According to the traditional Indian Ayurveda, garlic is one of the most effective antimicrobial herbs and has anti-bacterial, anti-fungal, anti-viral and antiseptic properties. It also is carminative and gastric stimulant. It can aid in digestion and absorption of food and is also given in flatulence. In modern Allopathic treatment, garlic is used in a number of patented medicines and other preparations. The active principle in garlic is an antibiotic named allicin. Garlic is used in treatment of diseases like running cold, saliva formation, chronic bronchitis, respiratory catarrh, whooping cough, bronchitic asthma, influenza, chronic diarrhea, pulmonary tuberculosis, rheumatism, impotence, etc. It can also fight infection, reduce cholesterol, protect against heat diseases and stroke, control diabetes, and prevent cancer.
Garlic is a wonderful seasoning (ginger garlic paste) to add aroma, taste, and nutrition to your dishes. It is usually recommended using raw chopped or pressed garlic in many of the dishes. It is best to add it towards the end of the cooking process to retain the maximum amount of flavor and nutrition. Garlic taste excellent when applied to breads which creates a variety to classic dishes such as garlic bread, garlic toast, bruschetta, crostini and canapé.
Native to central Asia over 5000 years, garlic is one of the oldest cultivated plants in the world. Ancient Egyptians seem to have been the first to cultivate this plant that played an important role in their culture. Garlic was not only bestowed with sacred qualities and placed in the tomb of Pharaohs, but it was given to the slaves that built the Pyramids to enhance their endurance and strength. Garlic was introduced into various regions throughout the globe by travellers and explorers. By the 6th century BC, garlic was known in both China and India, the latter country using it for therapeutic purposes.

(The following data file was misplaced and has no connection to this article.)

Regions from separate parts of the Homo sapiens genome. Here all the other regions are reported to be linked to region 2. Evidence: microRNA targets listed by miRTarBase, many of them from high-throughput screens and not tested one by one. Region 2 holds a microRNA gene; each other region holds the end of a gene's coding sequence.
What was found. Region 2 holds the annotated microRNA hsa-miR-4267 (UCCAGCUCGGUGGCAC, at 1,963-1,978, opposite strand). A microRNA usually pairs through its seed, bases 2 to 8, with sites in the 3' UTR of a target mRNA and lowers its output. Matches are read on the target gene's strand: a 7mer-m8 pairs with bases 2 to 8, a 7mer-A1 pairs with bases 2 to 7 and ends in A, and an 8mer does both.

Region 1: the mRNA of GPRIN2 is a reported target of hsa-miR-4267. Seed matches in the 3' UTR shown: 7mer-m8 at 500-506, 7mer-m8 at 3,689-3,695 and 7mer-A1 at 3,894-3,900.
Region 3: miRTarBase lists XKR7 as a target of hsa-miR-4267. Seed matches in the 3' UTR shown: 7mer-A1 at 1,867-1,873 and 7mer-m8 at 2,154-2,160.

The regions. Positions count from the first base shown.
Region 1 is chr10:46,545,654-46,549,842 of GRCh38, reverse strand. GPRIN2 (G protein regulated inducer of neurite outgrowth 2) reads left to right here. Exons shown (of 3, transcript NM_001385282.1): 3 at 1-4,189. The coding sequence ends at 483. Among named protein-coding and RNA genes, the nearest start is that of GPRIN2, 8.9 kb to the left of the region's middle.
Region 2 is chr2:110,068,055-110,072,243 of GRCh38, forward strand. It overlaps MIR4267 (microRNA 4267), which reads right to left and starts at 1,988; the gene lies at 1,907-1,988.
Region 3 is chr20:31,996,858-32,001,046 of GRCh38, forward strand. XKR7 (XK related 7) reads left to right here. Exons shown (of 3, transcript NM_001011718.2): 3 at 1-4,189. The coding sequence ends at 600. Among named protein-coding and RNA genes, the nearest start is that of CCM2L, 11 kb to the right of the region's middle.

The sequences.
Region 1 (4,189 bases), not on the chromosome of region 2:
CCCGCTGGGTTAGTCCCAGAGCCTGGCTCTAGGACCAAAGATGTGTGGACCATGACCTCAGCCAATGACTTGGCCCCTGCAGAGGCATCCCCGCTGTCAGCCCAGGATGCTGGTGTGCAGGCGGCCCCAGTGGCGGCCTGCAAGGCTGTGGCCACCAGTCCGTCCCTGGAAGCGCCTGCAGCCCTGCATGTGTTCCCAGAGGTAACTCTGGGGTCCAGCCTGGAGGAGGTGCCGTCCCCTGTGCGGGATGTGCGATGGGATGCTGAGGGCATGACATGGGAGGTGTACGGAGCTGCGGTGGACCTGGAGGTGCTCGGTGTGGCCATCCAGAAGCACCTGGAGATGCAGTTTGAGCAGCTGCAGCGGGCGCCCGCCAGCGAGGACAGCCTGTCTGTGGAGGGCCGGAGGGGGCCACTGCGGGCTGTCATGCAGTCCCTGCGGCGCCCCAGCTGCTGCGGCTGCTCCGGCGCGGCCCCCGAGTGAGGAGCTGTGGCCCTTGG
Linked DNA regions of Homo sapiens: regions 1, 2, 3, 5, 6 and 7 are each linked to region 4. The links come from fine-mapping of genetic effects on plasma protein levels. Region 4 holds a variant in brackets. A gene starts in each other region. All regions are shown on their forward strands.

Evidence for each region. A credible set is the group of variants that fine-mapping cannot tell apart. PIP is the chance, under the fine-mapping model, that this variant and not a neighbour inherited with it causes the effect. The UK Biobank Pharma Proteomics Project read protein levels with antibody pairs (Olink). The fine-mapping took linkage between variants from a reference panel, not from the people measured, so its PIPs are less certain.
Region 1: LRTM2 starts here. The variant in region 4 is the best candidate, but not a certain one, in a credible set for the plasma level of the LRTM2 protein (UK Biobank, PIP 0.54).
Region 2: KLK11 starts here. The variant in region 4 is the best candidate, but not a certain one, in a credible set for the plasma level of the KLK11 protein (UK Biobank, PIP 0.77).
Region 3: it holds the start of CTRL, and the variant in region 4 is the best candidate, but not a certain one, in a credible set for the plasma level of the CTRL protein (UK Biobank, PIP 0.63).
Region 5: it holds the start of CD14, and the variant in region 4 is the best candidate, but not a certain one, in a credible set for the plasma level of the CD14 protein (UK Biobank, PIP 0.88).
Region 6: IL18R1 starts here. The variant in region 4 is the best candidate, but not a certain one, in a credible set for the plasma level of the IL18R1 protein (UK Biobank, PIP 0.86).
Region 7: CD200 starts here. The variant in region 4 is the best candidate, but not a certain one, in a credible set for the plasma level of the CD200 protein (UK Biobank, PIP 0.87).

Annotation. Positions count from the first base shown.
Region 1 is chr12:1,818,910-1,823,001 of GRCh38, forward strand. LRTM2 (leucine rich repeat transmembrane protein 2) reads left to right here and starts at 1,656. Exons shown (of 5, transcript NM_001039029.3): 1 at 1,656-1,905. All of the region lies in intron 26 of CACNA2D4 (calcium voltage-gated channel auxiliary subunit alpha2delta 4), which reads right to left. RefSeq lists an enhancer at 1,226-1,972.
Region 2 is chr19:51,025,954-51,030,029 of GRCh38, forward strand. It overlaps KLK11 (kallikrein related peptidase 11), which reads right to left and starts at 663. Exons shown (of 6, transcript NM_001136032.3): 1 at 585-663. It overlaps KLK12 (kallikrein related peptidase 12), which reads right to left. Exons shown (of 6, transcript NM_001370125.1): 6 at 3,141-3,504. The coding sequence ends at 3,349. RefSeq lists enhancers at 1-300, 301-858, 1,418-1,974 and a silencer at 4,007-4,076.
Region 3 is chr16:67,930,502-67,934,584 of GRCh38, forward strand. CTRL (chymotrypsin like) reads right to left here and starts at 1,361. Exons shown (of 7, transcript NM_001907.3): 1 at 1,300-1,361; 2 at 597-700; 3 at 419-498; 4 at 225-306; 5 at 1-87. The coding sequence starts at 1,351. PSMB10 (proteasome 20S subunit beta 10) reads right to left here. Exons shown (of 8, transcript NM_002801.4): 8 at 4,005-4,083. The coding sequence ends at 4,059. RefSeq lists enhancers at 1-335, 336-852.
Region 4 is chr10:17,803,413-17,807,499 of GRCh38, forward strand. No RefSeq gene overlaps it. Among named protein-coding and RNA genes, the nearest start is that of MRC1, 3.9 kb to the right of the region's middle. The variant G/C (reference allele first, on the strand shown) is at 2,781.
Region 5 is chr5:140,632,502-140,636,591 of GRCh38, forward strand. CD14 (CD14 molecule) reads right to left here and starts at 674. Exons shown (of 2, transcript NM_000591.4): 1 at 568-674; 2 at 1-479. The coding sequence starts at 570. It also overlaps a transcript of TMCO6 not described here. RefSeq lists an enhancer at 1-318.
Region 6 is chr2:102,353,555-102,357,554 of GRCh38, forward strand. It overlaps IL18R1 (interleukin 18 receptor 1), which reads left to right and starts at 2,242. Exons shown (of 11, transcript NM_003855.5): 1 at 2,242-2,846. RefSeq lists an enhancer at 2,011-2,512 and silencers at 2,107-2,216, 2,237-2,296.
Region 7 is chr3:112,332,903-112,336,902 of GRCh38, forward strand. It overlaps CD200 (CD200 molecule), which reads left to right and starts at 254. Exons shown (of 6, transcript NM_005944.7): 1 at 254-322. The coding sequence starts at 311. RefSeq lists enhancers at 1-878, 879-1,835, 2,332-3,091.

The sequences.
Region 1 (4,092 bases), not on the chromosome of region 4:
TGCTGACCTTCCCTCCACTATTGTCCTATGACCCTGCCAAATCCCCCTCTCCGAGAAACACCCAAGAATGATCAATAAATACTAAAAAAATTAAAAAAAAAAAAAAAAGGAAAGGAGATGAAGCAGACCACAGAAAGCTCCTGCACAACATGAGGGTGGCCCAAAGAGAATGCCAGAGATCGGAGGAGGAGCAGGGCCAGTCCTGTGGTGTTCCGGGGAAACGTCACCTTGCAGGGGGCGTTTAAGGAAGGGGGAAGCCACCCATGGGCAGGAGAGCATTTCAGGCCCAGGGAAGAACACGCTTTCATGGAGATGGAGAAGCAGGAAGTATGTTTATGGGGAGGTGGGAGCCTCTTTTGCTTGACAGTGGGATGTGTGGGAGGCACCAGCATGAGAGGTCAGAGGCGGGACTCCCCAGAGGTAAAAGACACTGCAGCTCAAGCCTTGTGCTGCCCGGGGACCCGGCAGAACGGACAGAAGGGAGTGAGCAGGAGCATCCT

Garlic is claimed to help prevent heart disease (including atherosclerosis, high cholesterol, and high blood pressure) and cancer. Garlic is used to prevent certain types of cancer, including stomach and colon cancers. Garlic is also alleged to help regulate blood sugar levels. Regular and prolonged use of therapeutic amounts of aged garlic extracts lower blood homocysteine levels and has shown to prevent some complications of diabetes mellitus.
Additionally, garlic is an excellent source of manganese. It is also a very good source of vitamin B6 and vitamin C. In addition, garlic is a good source of protein and thiamin (vitamin B1) as well as the minerals phosphorus, selenium, calcium, potassium, and copper.
The nutritional values per 100 g of raw garlic are:
Energy: 623kJ (149 kcal)
Dietary fiber: 2.1g